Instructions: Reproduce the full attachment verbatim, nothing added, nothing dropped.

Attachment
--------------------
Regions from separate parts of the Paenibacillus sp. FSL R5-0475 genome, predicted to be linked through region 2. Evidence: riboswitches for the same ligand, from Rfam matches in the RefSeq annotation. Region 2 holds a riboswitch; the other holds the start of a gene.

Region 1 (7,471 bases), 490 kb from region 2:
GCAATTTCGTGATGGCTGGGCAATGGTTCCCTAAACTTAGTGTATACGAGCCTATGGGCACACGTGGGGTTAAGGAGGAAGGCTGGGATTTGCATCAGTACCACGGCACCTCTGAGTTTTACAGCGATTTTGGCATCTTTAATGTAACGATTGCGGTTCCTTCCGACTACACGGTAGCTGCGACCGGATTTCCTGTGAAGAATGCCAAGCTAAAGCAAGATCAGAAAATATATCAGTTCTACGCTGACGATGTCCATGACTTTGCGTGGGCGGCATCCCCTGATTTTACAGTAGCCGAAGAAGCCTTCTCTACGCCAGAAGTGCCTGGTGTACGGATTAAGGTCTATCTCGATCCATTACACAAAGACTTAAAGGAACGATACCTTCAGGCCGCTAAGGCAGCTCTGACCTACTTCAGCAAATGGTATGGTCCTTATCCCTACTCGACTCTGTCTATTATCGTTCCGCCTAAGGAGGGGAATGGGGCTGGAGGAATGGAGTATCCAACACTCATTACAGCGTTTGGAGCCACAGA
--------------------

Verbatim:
Regions from separate parts of the Paenibacillus sp. FSL R5-0475 genome, predicted to be linked through region 2. Evidence: riboswitches for the same ligand, from Rfam matches in the RefSeq annotation. Region 2 holds a riboswitch; the other holds the start of a gene.

Region 1 (7,471 bases), 490 kb from region 2:
GCAATTTCGTGATGGCTGGGCAATGGTTCCCTAAACTTAGTGTATACGAGCCTATGGGCACACGTGGGGTTAAGGAGGAAGGCTGGGATTTGCATCAGTACCACGGCACCTCTGAGTTTTACAGCGATTTTGGCATCTTTAATGTAACGATTGCGGTTCCTTCCGACTACACGGTAGCTGCGACCGGATTTCCTGTGAAGAATGCCAAGCTAAAGCAAGATCAGAAAATATATCAGTTCTACGCTGACGATGTCCATGACTTTGCGTGGGCGGCATCCCCTGATTTTACAGTAGCCGAAGAAGCCTTCTCTACGCCAGAAGTGCCTGGTGTACGGATTAAGGTCTATCTCGATCCATTACACAAAGACTTAAAGGAACGATACCTTCAGGCCGCTAAGGCAGCTCTGACCTACTTCAGCAAATGGTATGGTCCTTATCCCTACTCGACTCTGTCTATTATCGTTCCGCCTAAGGAGGGGAATGGGGCTGGAGGAATGGAGTATCCAACACTCATTACAGCGTTTGGAGCCACAGA